Danielle explained that Accenture has garnered quite a bit of experience in the CBDC space over the last few years: “we’ve been exploring use cases for CBDCs for years now,” she said. “We really see a ton of opportunity for the US.”
But first, a bit of clarification: “when we say ‘digital dollar’, we are not talking about simply an electronic cash infrastructure; rather, we mean a third format of central bank currency: this is a new digital token [that would exist] in addition to banknotes and reserves that exist today. It would be issued by the Fed and enjoy the full faith and credit of the US governments.”
In other words, “it’s not a representation of the dollar, it actually is the dollar,” Danielle explained, “just in a new format. It would have the same legal status as the physical cash that’s in your wallet today.”
So, why does the US need a digital dollar? “While electronic transfers of cash have been evolving for decades, there really has been little innovation to US central bank money over the past century,” Danielle explained. The formation of a digital dollar would “really drive innovation across the financial system in a fundamental way,” such as “providing new ways to send and receive central bank money.”
“We see benefits for this across resale and wholesale applications of this both domestically and internationally,” she said.
For example, “today, online transactions cannot be conducted in central bank money–you can’t use physical cash to make a purchase online. For those of us with a credit card, this may not seem like a big deal, and we may even want to use a credit card on certain purchases to take advantage of the protections that they offer.”
“But what about what this means to those who are unbanked, or underbanked? It means that they may be limited–or even excluded–from e-commerce,” Danielle said. “In reality, more of this population has access to a mobile phone than they do to a bank account. So, in this example, a tokenized digital dollar that’s held in a mobile wallet would increase access to transact online for this underserved population.”
“[…] This would not disintermediate the two-tiered banking system.”
But how, exactly, would the custodianship of a digital dollar system be designed? Would there be a digital wallet stored on mobile phones, or would third-party companies be responsible for holding onto digital dollars in such a way that they were accessible to their owners?
Daniel Gorfine explained that the answers to these questions lie in the future: “we are offering a suggested path, and we will pressure-test whether the benefits actually live up to the expectations for the various types of design choices that you could implement.”
However, “one thing that we have proposed is that this would not disintermediate the two-tiered banking system,” he said.
In other words, “individuals would still primarily receive a minted digital dollar through a regulated institutional, so that could be a bank, or it could be a regulated money transmitter. Now, obviously, there are a range of actors that are currently subject to state money transmission regulatory requirements, and we think that might be a layer that you can include in how folks would be able to access a digital dollar.”
Therefore, any iteration of a digital wallet that would hold digital USD “would still be regulated, and would still be subject to the Bank Secrecy Act and AML requirements,” he said, and “of course, there’s a lot discussion that has to go into how to balance certain very important privacy interest with the need to satisfy the BSA AML regulatory requirements.”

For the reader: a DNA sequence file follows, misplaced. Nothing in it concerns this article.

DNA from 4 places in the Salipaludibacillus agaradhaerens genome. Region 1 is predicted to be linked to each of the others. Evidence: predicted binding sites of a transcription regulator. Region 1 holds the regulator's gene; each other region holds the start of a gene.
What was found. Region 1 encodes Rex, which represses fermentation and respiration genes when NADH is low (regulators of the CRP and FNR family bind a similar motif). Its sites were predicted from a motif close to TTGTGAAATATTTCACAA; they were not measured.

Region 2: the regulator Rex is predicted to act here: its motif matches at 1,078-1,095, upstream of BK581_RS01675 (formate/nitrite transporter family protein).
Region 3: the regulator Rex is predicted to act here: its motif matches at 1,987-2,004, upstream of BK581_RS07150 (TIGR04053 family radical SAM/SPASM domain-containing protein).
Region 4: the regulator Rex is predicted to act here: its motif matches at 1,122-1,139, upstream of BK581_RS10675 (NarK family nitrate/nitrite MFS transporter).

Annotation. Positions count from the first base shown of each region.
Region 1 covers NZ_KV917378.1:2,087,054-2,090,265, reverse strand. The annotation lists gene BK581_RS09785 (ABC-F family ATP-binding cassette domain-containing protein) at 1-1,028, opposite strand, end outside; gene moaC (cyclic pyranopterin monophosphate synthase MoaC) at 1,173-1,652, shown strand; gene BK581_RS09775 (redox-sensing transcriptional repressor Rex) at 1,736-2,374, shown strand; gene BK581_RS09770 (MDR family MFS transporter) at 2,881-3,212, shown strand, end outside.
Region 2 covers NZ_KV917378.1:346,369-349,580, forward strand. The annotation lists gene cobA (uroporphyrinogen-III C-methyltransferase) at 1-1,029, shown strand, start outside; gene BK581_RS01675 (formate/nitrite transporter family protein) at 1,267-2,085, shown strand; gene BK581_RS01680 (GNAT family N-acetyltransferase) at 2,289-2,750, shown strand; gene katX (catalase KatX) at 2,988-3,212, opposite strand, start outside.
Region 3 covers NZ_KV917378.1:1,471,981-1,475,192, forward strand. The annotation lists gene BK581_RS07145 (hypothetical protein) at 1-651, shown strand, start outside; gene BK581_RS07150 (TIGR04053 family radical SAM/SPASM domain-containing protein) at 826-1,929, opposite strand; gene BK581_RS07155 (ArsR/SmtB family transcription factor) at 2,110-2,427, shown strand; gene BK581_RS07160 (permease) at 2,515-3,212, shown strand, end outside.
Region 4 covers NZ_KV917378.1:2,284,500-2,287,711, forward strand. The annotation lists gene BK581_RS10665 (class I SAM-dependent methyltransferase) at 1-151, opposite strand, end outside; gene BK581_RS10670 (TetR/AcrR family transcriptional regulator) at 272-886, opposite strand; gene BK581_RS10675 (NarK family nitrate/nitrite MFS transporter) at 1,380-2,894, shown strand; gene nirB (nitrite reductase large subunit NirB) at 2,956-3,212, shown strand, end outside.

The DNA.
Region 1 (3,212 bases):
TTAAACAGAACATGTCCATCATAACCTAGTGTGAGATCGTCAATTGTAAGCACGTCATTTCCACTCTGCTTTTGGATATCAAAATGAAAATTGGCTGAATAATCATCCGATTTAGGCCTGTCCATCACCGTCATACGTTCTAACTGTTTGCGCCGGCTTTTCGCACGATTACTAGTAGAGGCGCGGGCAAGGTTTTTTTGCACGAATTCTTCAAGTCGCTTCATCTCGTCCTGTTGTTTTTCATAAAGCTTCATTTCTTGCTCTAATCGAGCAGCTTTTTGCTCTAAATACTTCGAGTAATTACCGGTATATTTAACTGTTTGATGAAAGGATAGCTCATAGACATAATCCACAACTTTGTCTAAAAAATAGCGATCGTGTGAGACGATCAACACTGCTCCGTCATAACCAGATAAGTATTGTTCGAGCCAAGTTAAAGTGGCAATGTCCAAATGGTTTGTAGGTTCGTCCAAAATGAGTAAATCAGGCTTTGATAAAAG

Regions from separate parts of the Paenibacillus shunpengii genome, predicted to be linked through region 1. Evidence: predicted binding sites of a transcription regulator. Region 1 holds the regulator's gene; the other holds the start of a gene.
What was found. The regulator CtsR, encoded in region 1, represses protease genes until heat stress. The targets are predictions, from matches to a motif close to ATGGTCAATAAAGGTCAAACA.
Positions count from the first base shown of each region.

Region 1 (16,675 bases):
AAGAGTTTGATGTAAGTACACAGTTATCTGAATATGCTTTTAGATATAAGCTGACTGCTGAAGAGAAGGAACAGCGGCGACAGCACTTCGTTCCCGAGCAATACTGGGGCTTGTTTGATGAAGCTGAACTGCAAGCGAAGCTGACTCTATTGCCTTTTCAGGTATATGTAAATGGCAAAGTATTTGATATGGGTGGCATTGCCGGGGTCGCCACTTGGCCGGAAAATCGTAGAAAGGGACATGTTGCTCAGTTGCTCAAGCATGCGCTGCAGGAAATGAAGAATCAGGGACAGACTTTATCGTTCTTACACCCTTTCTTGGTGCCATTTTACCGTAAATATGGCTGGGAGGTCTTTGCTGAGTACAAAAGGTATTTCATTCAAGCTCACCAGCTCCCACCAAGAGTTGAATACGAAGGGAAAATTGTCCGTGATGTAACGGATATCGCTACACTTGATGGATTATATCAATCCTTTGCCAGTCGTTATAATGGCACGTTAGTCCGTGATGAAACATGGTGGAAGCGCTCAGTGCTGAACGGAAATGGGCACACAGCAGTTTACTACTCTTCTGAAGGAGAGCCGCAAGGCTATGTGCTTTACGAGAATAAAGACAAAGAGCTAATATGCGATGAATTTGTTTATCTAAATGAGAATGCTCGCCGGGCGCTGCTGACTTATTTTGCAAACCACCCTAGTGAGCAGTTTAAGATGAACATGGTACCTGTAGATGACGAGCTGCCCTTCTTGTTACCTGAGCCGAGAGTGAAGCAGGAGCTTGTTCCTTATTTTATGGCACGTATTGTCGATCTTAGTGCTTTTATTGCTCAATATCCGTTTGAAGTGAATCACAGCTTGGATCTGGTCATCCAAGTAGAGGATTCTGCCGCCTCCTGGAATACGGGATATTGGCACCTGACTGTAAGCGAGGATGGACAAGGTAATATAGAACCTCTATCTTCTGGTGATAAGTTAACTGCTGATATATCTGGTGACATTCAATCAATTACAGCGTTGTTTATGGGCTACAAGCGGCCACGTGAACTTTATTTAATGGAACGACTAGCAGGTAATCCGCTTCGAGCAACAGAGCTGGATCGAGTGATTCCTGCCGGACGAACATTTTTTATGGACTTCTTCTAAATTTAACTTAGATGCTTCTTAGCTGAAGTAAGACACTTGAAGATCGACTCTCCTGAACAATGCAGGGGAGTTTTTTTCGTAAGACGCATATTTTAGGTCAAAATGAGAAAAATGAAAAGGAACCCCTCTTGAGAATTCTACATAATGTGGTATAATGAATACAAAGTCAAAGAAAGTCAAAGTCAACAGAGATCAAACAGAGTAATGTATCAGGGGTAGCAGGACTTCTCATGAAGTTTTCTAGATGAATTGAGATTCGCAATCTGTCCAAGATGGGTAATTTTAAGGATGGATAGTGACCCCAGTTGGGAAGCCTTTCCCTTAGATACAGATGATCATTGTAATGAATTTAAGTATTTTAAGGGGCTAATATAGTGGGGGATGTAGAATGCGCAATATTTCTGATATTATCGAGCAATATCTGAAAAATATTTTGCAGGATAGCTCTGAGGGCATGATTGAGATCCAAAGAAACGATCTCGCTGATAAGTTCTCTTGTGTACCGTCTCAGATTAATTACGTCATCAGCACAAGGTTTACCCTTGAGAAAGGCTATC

In any case, though, the DDF has envisioned that “these digital wallets would reside on a mobile device (a smart phone), and likely…the cost of providing that digital wallet should be relatively low for a variety of reasons: one, the technology should be more efficient, and second, the regulatory costs of offering that service may be lower than what you would traditionally see through the offering of a traditional bank account.”
“Those are some of the elements that would allow access to increase to this type of a service, and make it more ubiquitous for un- or under-banked populations.”
Now is “the right time to start exploring these issues.”
While “banking the unbanked” is certainly a matter of priority and concern in the US and elsewhere in the world, this is only one of the possible use cases–and perhaps most pressing reasons–for the creation of a Digital USD.
However, the concept of a digital dollar has also made quite a bit of news in the past year for several other reasons: first, the formation of Facebook’s Libra, which seemed to pose a possible threat to the dominance of the USD; second, China’s announcement that it would be expediting the creation of its own national digital currency. Finally, some of the earlier drafts of the United States’ post-COVID-19 stimulus bill included mention of a digital dollar.
But is the formation of a digital dollar any more imminent because of any of these factors?
Not necessarily. Daniel Gorfine explained that while the advent of Libra and China’s national digital currency, as well as the coronavirus crisis, may have increased the amount of conversation around a United States CDBC, now isn’t the time to suddenly try and roll out a new financial system.
Instead, “at the end of the day, I think the takeaway is that it’s the right time to start exploring these issues,” rather than building something in haste. “We need to do so in a thoughtful and deliberate way.”
(This is an excerpt. To hear Finance Magnates’ full interview with Danielle K. Martell and Daniel Gorfine, visit us on Soundcloud or Youtube. Special thanks to Daniel and Danielle, and to the folks at the Digital Dollar Foundation and Accenture.)